Health Reform Stalled in Congress By Busy Schedule, Divided Lawmakers
"Lawmakers from both parties are telling the White House they will go on vacation next month and leave behind - and incomplete - President Barack Obama's health care overhaul," the Associated Press reports. The White House had long pushed lawmakers to complete their proposal by the recess, a target that now appears unlikely.
Sen. Charles Schumer, D-N.Y., said he does "expect the House and Senate to have passed bills" by the August recess, but those proposals are likely to be quite different from each other. One point of contention is that the House seeks to pay for reform by hiking taxes on the wealthy, while Senate Democrats have sought to keep moderates in the fold by protecting them from such proposals. "There is no chance that it's going to be done by August," said Sen. Jon Kyl, R-Ariz. (Elliot, 7/13).
Part of the challenge is that lawmakers have so much on their plate, the Wall Street Journal reports, with health reform "wrangling" and confirmation hearings for Supreme Court nominee Sonia Sotomayor colliding this week. Further complicating the busy schedule, "lawmakers remain divided over how to pay for the health reform program" (Williamson, 7/12).
Meanwhile, "moderate Democrats last week told their leaders all the things they don't want them to do with health care reform," according to Politico. "Don't model public coverage on Medicare. Don't force doctors or small businesses to participate. And don't shut out Republicans. But each concern speaks to a single, overarching plea: Please don't go too far left of the Senate."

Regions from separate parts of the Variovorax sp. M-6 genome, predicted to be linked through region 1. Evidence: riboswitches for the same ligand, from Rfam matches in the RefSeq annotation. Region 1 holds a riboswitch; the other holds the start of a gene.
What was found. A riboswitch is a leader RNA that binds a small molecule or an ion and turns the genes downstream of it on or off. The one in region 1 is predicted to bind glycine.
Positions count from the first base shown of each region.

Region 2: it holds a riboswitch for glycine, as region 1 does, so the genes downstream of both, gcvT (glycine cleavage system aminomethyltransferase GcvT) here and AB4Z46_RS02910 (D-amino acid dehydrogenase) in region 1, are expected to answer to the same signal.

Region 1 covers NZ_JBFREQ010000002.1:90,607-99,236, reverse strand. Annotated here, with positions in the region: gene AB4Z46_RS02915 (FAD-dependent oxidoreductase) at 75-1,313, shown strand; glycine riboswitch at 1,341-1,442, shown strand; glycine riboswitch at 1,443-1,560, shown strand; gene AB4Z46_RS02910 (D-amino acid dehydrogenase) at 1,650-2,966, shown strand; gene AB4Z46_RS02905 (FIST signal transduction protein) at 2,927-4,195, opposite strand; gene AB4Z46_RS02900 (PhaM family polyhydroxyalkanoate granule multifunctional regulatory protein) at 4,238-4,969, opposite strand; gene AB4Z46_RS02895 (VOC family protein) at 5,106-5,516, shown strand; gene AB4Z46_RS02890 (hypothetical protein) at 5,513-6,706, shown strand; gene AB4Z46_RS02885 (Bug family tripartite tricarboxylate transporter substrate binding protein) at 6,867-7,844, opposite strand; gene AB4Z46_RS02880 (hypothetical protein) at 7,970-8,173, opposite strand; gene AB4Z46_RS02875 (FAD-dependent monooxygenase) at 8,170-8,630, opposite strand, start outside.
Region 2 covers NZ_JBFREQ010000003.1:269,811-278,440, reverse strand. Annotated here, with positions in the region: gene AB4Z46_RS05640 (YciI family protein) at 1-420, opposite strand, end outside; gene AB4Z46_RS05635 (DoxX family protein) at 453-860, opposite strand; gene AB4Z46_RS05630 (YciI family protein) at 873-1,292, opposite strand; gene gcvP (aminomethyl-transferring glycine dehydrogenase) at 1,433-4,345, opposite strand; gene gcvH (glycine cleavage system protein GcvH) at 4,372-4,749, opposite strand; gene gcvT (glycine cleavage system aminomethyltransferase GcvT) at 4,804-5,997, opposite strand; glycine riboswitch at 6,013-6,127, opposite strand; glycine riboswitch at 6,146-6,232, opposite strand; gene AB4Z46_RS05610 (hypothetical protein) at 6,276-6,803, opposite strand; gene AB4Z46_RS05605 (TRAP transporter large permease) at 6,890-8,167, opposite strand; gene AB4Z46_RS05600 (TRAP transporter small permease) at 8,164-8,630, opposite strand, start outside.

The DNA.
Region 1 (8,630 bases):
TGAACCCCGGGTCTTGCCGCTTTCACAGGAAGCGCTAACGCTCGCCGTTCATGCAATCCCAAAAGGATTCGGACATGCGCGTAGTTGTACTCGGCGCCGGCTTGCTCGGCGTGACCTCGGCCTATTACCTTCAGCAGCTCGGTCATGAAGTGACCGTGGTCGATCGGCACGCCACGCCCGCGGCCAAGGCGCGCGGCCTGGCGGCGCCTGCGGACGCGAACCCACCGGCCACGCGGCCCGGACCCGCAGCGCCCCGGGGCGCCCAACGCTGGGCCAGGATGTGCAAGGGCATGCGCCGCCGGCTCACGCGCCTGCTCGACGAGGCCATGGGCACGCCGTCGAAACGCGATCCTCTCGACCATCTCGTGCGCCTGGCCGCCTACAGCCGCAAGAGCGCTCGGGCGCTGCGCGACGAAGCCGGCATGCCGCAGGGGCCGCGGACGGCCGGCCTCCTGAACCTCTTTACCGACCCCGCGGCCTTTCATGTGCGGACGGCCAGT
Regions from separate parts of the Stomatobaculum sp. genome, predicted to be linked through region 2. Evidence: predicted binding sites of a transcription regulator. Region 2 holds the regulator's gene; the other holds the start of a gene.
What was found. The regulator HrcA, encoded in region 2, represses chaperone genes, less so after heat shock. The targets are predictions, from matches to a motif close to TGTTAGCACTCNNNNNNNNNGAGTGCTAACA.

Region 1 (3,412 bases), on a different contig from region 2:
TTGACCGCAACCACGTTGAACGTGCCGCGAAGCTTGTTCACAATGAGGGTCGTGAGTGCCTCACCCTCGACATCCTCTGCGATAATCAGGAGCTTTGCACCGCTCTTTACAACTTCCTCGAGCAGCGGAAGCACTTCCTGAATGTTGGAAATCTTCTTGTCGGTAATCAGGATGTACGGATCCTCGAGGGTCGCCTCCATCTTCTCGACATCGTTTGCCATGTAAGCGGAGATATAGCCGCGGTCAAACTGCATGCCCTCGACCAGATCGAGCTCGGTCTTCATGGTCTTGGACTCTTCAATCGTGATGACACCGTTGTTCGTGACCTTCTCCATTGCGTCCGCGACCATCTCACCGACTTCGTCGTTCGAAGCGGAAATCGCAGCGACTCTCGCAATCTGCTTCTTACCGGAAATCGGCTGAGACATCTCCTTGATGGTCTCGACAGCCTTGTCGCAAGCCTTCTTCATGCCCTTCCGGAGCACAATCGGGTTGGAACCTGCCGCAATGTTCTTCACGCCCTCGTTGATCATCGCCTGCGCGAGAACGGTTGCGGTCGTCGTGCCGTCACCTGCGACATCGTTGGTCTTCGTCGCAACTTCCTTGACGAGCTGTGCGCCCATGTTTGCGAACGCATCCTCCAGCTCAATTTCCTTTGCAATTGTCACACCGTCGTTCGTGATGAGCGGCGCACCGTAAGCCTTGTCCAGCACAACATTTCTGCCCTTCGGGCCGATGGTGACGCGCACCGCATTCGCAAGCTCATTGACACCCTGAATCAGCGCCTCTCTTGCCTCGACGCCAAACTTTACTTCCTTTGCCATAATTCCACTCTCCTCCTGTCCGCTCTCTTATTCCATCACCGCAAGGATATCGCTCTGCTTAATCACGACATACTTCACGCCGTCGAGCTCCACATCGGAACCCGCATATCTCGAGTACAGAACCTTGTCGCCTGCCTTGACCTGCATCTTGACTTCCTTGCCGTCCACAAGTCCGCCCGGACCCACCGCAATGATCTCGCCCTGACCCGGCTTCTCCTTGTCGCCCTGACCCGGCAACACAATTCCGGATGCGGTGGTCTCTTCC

Despite some challenges, "House Democratic leaders still hope to approve a robust new network of government-sponsored health care this year," Politico reports. "That plan hit a roadblock last week when moderate Democrats sought and got time with their leaders to protest 'the process and direction' in which the authors were headed" (O'Connor, 7/13).
And, "On a broad array of contentious issues from government's role in providing insurance to the size of subsidies for lower-income Americans the liberals who largely control the agenda in the House are holding fast to their principles," Kaiser Health News reports, continuing: "The legislation expected to be formally unveiled, perhaps as soon as today, will reflect their vision of how to insure nearly all Americans and how to pay for it including a proposal to tax the wealthy that was announced Friday. But the Democratic liberals face stiff challenges from moderates and conservatives in their own party on the price tag of legislation. Growing pressure to lower the cost to $1 trillion or less over ten years poses a threat to their foremost goal of guaranteeing Americans comprehensive, affordable coverage" (Pianin and Rau, 7/13).This is part of the KHN Morning Briefing, a summary of health policy coverage from major news organizations. Sign up for an email subscription.